The Snake Farm and Dusit Zoo in Bangkok, Thailand
If you are in Thailand, and love herps, you must visit the Dusit Zoo and the Bangkok Snake Farm
Editor's Note: Bangkok, Thailand is home to a huge number of reptiles and has numerous zoos for residents and tourists to see the animals up close and personal. BirdChannel.com writer Kenny Coogan gives his account of a trip he recently took to the Bangkok Snake Farm and Dusit Zoo.
After landing at Bangkok’s International Suvarnabhumi Airport, I hopped into a taxi and went straight to the snake farm sponsored by Queen Saovabha Memorial Institute (QSMI) and Thai Red Cross Society.
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Opened in 1923, the serpentarium breeds venomous snakes to produce anti-venom. Thailand has approximately 200 species of snakes, with around 60 venomous species. Half of the venomous snakes are aquatic and often do not pose problems with humans. The snake farm currently produces anti-venom for the seven most common snake bites. QSMI is studying the possibility of cross reactivity and protection.After landing at Bangkok’s International Suvarnabhumi Airport, I hopped into a taxi and went straight to the snake farm sponsored by Queen Saovabha Memorial Institute (QSMI) and Thai Red Cross Society.
After paying 200 Baht to enter (roughly $6 USD), I visited the outdoor exhibits that consisted of either large pits or mesh enclosures. The sizes of the exhibits were exceptional, allowing the multiple snakes in each enclosure room to hide, climb, bask or soak. Stadium seating for school groups and educational demonstrations were to one side of the exhibits.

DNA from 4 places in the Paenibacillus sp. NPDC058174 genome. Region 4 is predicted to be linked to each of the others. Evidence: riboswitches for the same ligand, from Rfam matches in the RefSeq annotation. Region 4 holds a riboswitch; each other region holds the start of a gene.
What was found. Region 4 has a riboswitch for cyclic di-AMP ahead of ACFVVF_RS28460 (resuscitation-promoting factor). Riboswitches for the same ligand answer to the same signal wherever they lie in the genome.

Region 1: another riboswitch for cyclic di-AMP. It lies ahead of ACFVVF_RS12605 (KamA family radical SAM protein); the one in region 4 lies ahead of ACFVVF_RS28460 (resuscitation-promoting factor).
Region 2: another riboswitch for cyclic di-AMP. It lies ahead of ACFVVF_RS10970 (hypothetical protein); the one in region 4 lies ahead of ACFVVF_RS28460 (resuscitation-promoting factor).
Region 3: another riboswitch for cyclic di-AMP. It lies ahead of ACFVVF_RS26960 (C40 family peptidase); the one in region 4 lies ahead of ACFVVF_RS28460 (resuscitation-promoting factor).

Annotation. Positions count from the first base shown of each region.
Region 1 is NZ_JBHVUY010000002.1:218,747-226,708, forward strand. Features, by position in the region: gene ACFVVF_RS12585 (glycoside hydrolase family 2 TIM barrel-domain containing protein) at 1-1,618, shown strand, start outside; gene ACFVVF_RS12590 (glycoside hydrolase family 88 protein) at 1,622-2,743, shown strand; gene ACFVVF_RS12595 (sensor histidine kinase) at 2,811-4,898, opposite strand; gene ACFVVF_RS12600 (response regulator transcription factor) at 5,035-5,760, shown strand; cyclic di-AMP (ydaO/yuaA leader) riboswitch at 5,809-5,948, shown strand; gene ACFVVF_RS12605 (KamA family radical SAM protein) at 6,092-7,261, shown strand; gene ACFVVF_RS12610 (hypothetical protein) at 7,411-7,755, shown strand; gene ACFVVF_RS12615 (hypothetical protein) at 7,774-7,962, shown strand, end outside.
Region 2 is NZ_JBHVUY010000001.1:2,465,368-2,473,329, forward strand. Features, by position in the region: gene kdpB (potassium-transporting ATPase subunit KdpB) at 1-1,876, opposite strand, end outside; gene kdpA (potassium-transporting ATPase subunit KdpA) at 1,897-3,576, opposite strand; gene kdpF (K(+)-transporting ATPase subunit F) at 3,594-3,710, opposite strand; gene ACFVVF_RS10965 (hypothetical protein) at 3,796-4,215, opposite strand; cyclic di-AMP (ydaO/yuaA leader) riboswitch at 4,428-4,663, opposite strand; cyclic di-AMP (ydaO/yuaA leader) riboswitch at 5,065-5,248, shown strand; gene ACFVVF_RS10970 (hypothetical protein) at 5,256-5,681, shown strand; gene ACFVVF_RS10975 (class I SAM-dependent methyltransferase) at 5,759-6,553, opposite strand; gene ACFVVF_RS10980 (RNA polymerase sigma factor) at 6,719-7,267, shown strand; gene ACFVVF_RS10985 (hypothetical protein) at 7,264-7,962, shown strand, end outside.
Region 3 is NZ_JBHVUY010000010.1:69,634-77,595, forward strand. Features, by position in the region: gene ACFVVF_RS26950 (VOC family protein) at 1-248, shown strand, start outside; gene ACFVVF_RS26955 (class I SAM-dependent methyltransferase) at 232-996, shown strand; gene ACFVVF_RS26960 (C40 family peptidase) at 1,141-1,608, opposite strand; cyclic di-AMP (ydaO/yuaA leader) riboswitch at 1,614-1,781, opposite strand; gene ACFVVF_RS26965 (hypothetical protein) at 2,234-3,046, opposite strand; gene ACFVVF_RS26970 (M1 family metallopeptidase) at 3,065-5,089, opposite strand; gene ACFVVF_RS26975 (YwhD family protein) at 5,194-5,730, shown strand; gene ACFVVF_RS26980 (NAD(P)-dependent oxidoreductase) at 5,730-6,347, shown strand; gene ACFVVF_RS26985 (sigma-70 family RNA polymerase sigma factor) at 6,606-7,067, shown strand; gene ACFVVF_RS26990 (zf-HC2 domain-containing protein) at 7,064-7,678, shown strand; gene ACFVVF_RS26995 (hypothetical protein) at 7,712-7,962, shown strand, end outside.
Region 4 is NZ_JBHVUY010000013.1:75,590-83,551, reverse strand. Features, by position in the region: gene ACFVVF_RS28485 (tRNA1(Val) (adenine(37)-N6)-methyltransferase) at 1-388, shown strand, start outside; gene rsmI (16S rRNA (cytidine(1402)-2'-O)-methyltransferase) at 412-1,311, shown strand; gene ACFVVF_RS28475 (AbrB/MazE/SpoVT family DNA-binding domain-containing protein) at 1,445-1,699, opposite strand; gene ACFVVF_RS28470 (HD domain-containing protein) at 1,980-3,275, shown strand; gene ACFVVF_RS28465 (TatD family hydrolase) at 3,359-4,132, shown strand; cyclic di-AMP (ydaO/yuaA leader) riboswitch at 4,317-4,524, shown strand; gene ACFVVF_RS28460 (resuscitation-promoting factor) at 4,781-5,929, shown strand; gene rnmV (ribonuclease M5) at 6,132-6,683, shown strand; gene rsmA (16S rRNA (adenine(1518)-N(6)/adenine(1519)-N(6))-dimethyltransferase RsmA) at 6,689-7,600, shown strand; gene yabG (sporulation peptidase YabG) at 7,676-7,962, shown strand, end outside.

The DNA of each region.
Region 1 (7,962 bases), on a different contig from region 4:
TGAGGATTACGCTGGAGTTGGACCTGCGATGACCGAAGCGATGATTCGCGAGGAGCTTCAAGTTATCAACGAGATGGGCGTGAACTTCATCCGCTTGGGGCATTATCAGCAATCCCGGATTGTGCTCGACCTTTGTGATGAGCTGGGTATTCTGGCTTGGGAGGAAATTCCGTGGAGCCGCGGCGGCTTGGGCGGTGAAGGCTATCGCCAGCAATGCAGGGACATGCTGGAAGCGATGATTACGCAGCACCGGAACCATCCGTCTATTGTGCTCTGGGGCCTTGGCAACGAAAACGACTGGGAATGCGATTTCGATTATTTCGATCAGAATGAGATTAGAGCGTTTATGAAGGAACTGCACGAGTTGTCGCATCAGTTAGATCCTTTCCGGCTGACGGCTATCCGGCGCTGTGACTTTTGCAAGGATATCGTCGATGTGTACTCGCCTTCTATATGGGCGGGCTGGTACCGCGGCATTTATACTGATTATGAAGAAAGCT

The Bangkok Snake Farm.
I visited during the slow tourist season for Thailand, in June. I was one of 20 guests during my two hour visit. Despite the slow season, the snake farm sees more than 40,000 guests a year, 60% of which are foreigners.
After enjoying the outdoor exhibits, I was excited to learn that there was more inside. I entered a five-story building, of which only the first two levels are accessible to visitors. The first and second floor serve as an exhibition area for 35 species of snakes, including a 100-seat arena for venom extraction.
The ornate gliding snake (Chrysopelea ornata).
The second floor is an interactive museum with displays regarding snake evolution, anatomy, life cycle, reproduction, toxicology and how to respond to bites using first-aid. The majority of signs were written in both Thai and English – something not to be overlooked.
Some of the species on exhibit included: ornate gliding snakes, king cobra, Monocellate cobra, banded krait, Malayan krait, Russell’s viper, Malayan pit viper, white-lipped pit viper and the big-eyed pit viper.
My second day in Thailand, I visited the Dusit Zoo, also located in Bangkok. While the zoo had a mix of old fashioned and modern enclosures, I was once again impressed with the herpetology building. The people of Thailand must love herps!
Asian water monitor (Varanus salvator) swimming in the lake at the Bangkok Zoo.
As I walked around the zoo I was cautioned by multiple signs to not feed the wild lizards. By the manmade lake inside the zoo where, for a small fee, you can go boat paddling, the signs became even more apparent: “Do not approach lizards while in boat.”
Coming from Florida, I thought the wild lizards were Tokay gecko or knight anole size. After walking over a bridge, I spotted my first wild water monitor (Varanus salvator) appropriately under a sign identifying itself. The monitor swam toward a large drainage pipe. Once I understood the size of the lizards the signs were attributed to, I easily saw a dozen five to six foot water monitors swimming, basking and even mating. Outside of the zoo I saw a few more lizards near low trafficked canals.
Inside the reptile house at the Dusit zoo, I was greeted by mostly native herps in furnished enclosures that transported you to their native ecosystem through the use of artificial and real plants, streams, ponds and rock work that extended out to the guests area. After leaving the air conditioned building, there was a path that meandered by turtle, tortoise and crocodilian habitats, including a false gharial.
If you find yourself in the most populous city of Thailand and love herps, visit Bangkok’s zoo and snake farm.